posted by anonymous to Human Relations (18 answers total) 4 users marked this as a favorite
Find a dive bar that has locals. Not hip, young locals, but the type who come in at 9AM for the greasy spoon breakfast the bar serves, and sit there drinking cheap beer all day. The career alcoholics. You will never encounter a friendlier scene, but these people will make anyone seem healthy and young. I've never felt more robust than I did after hanging out in such a place.
posted by mikeh at 1:35 PM on January 14, 2011 [2 favorites]

Can you afford Victoria & Albert's?
posted by roomthreeseventeen at 1:36 PM on January 14, 2011

If you're having the mixed-couples party at home, maybe make it a youthful theme? Like "40 is the new 21" and have jello shots and a goofy drinking game, red plastic cups, that sort of thing, only serving far more Quality items that will be appreciated by those with experience and discernment?

I was going to suggest a party where you just drop the 0, with party hats and all, but only you would know if she'd like that.

If it's girls night out, our local drag bar can be a lot of fun, and the ladies will be sure to make her feel celebrated.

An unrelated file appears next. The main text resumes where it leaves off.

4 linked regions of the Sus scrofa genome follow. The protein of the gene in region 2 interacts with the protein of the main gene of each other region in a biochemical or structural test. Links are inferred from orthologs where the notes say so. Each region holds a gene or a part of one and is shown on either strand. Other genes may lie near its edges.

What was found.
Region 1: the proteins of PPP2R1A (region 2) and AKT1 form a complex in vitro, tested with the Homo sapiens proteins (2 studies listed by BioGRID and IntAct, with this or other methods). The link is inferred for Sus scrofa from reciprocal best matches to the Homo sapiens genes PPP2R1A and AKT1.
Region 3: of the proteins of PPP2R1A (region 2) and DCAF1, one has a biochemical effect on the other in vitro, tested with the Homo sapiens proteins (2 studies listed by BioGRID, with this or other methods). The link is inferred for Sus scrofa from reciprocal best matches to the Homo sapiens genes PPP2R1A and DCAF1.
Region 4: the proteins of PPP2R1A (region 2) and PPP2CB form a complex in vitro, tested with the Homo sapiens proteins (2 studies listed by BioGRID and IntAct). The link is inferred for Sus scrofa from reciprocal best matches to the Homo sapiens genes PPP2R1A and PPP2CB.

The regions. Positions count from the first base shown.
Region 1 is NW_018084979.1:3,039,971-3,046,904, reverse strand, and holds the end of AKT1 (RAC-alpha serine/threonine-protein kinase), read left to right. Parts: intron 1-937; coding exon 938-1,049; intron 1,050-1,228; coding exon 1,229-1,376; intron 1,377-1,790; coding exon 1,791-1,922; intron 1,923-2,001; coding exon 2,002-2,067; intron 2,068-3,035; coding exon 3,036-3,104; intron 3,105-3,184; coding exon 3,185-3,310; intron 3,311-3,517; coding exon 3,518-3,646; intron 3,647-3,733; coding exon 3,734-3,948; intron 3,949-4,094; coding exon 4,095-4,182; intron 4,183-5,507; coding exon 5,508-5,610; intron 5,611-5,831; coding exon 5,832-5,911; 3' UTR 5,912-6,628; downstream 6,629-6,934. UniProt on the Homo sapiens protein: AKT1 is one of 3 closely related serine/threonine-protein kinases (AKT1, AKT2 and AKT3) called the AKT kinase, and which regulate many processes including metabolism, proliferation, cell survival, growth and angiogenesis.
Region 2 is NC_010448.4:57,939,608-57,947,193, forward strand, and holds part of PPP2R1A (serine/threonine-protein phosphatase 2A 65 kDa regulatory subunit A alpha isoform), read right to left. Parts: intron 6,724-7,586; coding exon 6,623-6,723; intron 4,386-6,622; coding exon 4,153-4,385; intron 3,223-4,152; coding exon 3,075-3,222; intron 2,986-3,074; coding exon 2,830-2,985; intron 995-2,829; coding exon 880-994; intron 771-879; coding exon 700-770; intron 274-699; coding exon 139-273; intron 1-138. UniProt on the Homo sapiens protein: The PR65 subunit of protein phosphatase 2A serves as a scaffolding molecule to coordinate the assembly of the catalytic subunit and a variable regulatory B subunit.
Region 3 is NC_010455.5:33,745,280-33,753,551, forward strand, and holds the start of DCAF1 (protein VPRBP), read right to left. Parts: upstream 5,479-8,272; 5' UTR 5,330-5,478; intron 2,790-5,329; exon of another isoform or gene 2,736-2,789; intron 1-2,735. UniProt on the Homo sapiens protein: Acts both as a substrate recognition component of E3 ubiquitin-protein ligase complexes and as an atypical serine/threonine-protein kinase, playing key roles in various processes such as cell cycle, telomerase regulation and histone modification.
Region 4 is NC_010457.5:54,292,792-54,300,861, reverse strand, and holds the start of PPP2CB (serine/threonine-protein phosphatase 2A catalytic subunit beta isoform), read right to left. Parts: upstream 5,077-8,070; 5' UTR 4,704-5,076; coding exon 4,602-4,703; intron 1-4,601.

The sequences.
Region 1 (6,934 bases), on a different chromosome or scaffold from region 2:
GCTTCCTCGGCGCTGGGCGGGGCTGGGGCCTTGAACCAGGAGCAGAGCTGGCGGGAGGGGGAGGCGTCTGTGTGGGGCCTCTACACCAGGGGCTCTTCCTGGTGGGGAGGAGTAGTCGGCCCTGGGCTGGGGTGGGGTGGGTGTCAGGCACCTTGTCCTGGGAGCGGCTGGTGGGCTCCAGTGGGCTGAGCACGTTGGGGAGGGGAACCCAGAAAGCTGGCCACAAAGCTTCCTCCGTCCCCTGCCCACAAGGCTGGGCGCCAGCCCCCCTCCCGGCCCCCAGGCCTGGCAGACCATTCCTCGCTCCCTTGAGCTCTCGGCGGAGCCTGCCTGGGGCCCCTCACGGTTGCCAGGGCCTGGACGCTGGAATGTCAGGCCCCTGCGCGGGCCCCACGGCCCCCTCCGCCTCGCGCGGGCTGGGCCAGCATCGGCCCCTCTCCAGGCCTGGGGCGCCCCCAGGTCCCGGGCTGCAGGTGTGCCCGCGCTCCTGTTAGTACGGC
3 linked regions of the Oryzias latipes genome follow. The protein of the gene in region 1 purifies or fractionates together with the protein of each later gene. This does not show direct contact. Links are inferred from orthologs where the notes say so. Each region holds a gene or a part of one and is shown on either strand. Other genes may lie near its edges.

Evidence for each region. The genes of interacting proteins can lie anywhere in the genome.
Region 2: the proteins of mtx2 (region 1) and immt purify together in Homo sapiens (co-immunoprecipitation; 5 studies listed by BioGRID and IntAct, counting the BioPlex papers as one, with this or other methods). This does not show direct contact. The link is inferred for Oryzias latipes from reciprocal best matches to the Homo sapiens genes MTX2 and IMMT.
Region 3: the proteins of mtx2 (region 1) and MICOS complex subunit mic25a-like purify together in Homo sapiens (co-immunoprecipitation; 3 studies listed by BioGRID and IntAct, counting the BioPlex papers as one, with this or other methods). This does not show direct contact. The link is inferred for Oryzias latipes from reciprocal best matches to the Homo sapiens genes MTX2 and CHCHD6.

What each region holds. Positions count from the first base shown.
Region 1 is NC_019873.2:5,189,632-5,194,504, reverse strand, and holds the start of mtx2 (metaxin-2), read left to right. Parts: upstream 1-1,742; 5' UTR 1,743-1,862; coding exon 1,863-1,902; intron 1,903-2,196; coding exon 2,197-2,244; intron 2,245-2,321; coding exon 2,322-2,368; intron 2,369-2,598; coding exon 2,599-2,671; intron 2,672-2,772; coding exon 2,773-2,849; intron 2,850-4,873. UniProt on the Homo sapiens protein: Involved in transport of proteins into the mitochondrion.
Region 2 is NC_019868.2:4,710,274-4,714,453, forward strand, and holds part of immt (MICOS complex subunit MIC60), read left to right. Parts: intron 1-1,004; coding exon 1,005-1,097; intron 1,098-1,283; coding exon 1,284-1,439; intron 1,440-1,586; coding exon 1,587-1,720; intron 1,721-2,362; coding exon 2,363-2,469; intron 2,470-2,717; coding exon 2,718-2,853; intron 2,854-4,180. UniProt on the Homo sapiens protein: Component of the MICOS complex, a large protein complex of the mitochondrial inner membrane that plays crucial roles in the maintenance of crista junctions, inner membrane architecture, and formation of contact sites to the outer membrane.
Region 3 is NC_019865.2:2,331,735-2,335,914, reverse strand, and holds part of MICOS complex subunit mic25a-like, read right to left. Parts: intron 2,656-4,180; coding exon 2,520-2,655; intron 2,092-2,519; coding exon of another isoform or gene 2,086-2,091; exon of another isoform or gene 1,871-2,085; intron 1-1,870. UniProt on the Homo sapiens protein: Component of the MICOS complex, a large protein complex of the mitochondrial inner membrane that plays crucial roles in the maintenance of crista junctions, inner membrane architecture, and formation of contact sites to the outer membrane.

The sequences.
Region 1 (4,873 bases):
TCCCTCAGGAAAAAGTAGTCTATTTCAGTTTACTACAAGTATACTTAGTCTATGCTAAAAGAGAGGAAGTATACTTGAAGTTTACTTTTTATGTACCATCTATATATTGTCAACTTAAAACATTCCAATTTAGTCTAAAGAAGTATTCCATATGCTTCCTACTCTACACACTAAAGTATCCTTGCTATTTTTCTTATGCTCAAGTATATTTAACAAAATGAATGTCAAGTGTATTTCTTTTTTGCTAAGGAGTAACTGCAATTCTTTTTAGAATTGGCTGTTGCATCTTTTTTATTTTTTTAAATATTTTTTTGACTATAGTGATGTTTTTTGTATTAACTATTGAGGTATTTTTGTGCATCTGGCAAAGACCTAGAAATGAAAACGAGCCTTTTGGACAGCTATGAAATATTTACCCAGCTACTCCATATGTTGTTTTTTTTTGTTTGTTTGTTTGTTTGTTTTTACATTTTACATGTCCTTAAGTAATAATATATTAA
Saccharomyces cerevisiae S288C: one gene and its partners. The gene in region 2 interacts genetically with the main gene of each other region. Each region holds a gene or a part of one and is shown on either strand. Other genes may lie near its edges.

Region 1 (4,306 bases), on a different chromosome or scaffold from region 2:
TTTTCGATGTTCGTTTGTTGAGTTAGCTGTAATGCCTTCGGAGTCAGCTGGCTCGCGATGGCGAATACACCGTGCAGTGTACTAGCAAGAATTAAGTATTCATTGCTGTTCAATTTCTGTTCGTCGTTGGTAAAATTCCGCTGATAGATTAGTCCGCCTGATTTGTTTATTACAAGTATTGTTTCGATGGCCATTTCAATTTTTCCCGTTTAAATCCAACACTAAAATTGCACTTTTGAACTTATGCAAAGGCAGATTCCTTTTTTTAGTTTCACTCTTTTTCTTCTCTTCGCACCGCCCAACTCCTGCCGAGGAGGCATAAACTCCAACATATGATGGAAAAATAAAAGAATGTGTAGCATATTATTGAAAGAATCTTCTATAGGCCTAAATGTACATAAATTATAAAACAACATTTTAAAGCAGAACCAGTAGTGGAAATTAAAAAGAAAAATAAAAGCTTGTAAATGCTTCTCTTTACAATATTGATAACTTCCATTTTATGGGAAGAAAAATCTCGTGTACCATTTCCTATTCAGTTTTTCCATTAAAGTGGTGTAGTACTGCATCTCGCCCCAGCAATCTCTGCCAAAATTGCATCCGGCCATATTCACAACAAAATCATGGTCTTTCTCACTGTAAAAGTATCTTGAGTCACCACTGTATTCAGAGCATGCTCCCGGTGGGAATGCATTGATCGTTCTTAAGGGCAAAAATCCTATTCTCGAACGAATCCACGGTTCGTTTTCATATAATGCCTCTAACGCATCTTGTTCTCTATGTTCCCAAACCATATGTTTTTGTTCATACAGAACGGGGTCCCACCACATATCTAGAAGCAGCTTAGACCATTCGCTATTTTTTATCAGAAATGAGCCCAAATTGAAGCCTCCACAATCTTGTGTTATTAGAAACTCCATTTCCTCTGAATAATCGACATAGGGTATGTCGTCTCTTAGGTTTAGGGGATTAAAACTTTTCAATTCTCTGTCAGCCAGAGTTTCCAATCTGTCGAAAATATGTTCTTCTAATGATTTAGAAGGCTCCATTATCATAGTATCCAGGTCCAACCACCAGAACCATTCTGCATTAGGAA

posted by ldthomps at 1:46 PM on January 14, 2011 [6 favorites]

I very much enjoy my birthdays (and plan to enjoy my 40th this year). My strategy is to plan the day to involve only the things and people I like best. For me, this would definitely _not_ include a party with people who are going to give me annoying gag gifts, but would be more likely to be an outing of some sort with just my husband or a few very close friends. For a more social person, it might be a party with everyone they know (preferably warned by you in advance that anyone bringing an "over the hill" balloon will be punched in the nose).